RAWLINS -- For more than two decades Mike Lujan, owner of Mike's Big City Steakhouse, has made it a point to give back to his community whenever he can though his talent as a chef.

Whether it's feeding local school children a wholesome meal, handing out free hamburgers and soda after high school graduation, providing hot dogs and chips after homecoming or filling an empty stomach of somebody down on their luck, Lujan has lived by the spiritual credo "We are our brother's keeper."

In his 20th year as a restaurateur, Lujan again puts those words into action.

From 1-5 p.m. Thursday, Lujan will offer up his annual Turkey Dinner, free of charge to anyone whether rich or poor, unemployed or holding down a job, shut in because of COVID-19 or challenged by the mere thought of cooking a multi course dinner let alone the sadness of fixing a Banquet frozen meal in the microwave.

Whether you choose to call or text ahead – 307-321-6453 – for restaurant pickup service in the steakhouse parking lot, 1711 W. Spruce St., or phone in a request for home delivery, nobody will be turned away.

"Twenty years doing this event, isn't that amazing," Lujan said. "In fact, this is something that's lasted longer than many restaurants. To still be able to be here and continuing to do this all these years is very humbling."

Last year, Lujan served more than 700 meals to local residents with all the fix-ins including desert that hit the after dinner sweet spot. Because of the COVID-19 pandemic, Lujan anticipates this Thanksgiving many more turkey dinners will fly out of his restaurant's kitchen.

As of Monday, more than 500 meals have been ordered. Lujan anticipates when Thursdays meal service is over he will have cooked between 80 to 90 turkeys. To put it in perspective, last year he cooked 63 birds.

It is no small feat cooking that many turkeys, Lujan said.

All of the accoutrements are scratch made and prepared fresh with the first of the birds going on the grill the night before regardless of Rawlins' unpredictable and sometimes brutal weather. He added that any leftovers will be turned into sandwiches to go to hungry people.

"Looking back on this year, what a time to continue to step up," he added. "This year it's going to be impressive."

Lujan did not begin his altruistic journey in isolation.

Dedication and commitment to community were gifts given by Lujan's parents at an early age, he said.

“In 1973, when my parents opened the restaurant, it was very, very important that nobody ever left here hungry," Lujan added. "I remember my parents would always feed people even if they didn't have any money and how they felt the responsibility to look out for those in need."

Fast forward 20 years when Lujan began running the steakhouse.

"I look back on the great memories of growing up and I wanted to do the same things as my parents did for this community," he said. "It was really an automatic response to continue providing food to the hungry. We knew one of the best ways to do this was through our Thanksgiving meals."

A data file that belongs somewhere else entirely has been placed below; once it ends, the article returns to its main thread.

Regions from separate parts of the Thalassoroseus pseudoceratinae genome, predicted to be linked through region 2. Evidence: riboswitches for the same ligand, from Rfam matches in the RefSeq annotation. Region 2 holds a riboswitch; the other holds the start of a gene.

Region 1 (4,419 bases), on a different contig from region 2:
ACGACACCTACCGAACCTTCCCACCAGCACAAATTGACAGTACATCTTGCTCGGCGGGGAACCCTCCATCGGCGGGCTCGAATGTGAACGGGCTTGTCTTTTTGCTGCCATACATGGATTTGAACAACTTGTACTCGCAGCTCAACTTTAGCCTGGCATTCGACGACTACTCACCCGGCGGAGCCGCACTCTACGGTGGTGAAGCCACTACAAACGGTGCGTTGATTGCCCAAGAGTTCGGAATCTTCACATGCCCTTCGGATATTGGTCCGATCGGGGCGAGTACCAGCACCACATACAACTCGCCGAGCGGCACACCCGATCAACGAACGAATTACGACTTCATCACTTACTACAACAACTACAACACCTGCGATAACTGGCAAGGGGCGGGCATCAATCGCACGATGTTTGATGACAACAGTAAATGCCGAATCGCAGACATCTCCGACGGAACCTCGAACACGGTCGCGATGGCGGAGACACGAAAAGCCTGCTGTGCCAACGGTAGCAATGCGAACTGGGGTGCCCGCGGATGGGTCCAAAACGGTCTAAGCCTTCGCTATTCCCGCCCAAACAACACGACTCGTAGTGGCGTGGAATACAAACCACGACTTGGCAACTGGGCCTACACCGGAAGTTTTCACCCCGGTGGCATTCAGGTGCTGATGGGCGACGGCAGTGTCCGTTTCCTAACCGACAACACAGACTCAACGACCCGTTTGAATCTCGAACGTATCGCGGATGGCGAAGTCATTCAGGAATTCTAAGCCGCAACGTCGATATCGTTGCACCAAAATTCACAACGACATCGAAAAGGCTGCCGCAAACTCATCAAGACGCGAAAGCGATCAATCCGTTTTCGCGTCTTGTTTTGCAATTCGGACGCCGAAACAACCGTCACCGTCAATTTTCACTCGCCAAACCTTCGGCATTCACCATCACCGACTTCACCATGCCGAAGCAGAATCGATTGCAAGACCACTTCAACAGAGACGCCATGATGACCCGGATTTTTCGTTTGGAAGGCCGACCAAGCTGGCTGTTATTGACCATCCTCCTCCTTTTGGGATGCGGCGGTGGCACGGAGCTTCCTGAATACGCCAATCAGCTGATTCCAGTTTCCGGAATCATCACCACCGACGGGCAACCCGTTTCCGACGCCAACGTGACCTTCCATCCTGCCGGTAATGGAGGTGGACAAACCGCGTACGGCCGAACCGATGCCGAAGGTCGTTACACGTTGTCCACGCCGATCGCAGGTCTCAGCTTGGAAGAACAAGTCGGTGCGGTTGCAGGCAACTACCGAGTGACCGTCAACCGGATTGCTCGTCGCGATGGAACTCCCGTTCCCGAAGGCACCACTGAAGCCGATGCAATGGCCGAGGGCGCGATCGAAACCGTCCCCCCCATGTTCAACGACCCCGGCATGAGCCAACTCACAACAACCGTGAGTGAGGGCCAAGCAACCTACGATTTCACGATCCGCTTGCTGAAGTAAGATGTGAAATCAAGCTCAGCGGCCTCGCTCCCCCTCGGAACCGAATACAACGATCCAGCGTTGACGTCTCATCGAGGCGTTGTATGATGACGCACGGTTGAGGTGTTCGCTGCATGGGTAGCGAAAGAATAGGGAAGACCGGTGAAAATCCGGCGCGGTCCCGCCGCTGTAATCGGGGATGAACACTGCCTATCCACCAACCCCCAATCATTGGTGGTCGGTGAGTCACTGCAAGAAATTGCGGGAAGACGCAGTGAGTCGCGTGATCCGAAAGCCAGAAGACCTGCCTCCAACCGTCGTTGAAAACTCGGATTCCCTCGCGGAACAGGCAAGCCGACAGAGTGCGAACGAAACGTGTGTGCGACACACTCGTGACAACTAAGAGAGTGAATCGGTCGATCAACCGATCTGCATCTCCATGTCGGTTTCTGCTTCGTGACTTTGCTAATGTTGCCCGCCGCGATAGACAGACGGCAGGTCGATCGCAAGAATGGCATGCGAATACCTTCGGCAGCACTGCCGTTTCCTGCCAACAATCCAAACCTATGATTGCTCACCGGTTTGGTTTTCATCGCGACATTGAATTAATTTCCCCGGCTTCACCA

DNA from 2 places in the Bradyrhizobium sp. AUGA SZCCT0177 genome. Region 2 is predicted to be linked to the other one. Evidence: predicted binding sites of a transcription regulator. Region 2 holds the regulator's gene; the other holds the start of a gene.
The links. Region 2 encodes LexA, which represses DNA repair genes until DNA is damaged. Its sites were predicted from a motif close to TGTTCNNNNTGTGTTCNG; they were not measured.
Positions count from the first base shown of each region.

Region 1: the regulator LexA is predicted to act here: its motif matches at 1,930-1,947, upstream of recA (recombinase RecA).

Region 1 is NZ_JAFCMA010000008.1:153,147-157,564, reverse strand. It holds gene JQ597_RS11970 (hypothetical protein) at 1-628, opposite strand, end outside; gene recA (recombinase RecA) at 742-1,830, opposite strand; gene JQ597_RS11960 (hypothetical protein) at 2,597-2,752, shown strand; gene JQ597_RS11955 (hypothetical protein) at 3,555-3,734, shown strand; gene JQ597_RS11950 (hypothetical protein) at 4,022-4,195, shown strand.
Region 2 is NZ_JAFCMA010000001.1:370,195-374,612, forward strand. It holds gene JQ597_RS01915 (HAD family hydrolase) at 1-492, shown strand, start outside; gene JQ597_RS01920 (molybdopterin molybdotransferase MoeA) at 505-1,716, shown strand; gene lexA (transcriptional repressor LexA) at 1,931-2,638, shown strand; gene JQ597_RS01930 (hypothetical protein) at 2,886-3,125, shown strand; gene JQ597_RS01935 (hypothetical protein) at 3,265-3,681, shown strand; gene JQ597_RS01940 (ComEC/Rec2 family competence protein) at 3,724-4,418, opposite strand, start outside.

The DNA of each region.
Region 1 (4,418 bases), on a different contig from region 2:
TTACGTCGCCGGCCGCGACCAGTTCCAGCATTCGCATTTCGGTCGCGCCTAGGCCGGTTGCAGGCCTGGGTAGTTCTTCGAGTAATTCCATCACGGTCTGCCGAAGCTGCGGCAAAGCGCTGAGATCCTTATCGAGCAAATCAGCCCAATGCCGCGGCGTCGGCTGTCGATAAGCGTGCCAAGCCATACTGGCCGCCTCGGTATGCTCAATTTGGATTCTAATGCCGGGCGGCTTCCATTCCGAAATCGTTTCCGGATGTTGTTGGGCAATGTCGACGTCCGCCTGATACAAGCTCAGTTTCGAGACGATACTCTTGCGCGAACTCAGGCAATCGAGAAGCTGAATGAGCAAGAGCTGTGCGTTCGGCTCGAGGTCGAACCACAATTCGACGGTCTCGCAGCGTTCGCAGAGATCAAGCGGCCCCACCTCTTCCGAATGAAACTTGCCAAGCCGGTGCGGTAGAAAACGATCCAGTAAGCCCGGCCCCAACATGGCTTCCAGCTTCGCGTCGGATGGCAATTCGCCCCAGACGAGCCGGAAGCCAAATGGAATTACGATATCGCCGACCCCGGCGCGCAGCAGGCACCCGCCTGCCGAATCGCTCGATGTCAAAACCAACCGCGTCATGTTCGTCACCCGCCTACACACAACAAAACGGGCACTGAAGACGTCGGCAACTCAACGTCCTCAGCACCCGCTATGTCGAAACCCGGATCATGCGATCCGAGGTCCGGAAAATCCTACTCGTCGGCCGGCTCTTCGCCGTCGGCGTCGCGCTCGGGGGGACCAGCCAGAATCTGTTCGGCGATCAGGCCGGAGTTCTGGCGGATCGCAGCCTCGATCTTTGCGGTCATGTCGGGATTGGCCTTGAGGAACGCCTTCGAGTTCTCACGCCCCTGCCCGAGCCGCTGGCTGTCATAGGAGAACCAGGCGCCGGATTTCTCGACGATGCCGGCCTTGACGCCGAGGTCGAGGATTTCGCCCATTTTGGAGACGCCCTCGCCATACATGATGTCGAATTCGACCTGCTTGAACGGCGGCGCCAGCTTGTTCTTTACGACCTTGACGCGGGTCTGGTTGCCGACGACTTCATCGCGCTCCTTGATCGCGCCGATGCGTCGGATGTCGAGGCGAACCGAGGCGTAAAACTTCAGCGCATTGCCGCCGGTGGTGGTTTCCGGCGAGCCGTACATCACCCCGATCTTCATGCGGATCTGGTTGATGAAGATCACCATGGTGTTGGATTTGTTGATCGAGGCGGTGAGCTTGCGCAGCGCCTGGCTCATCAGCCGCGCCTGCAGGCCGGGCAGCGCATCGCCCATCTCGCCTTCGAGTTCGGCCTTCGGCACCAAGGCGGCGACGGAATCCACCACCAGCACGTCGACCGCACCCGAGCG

Along with his family's financial commitment to make Thanksgiving dinners a reality, Carbon County Memorial Hospital has provided turkeys to the cause and volunteers to help with food prep and delivery service.

St. Vincent De Paul and other community organizations also support Lujan's outreach efforts.

"People in this community giving back have become a huge part of our life and we are so grateful for that." Lujan said.

Since 2013, Sidney Brown and his family of five has looked forward to making the call for the meal delivery, saying it's "kind of like a Christmas gift" you get to open before Christmas.

Although Brown is one of many Carbon County's working poor, making financial ends meet especially at the end of the year is always a challenge, he said.

"A free turkey dinner may not seem like a lot to some people but for my family it means so much," Brown said. "We manage to stretch the food to feed the kids for a couple of days longer and that can really mean buying enough gas to get to work so I can continue to bring home a paycheck and pray everything will be okay. But, I know everything will be OK."

Without hope, Brown added, "we have nothing."

With national news coverage of people waiting hours for food baskets and reports of families on the brink of eviction and mass employment losses across the country, it is hard to stay optimistic, Brown said.

Lujan agrees that without hope it's hard to start the day, but living life with an ever half-glass-full attitude what else is than hope, Lujan added.

"I don't know what the new normal will be," Lujan said. "But, I feel people have such big hearts and they will not let things fail. Once we get rid of the anger, hatred and animosity in this country we are going to be able to make a difference and I feel very good about that."

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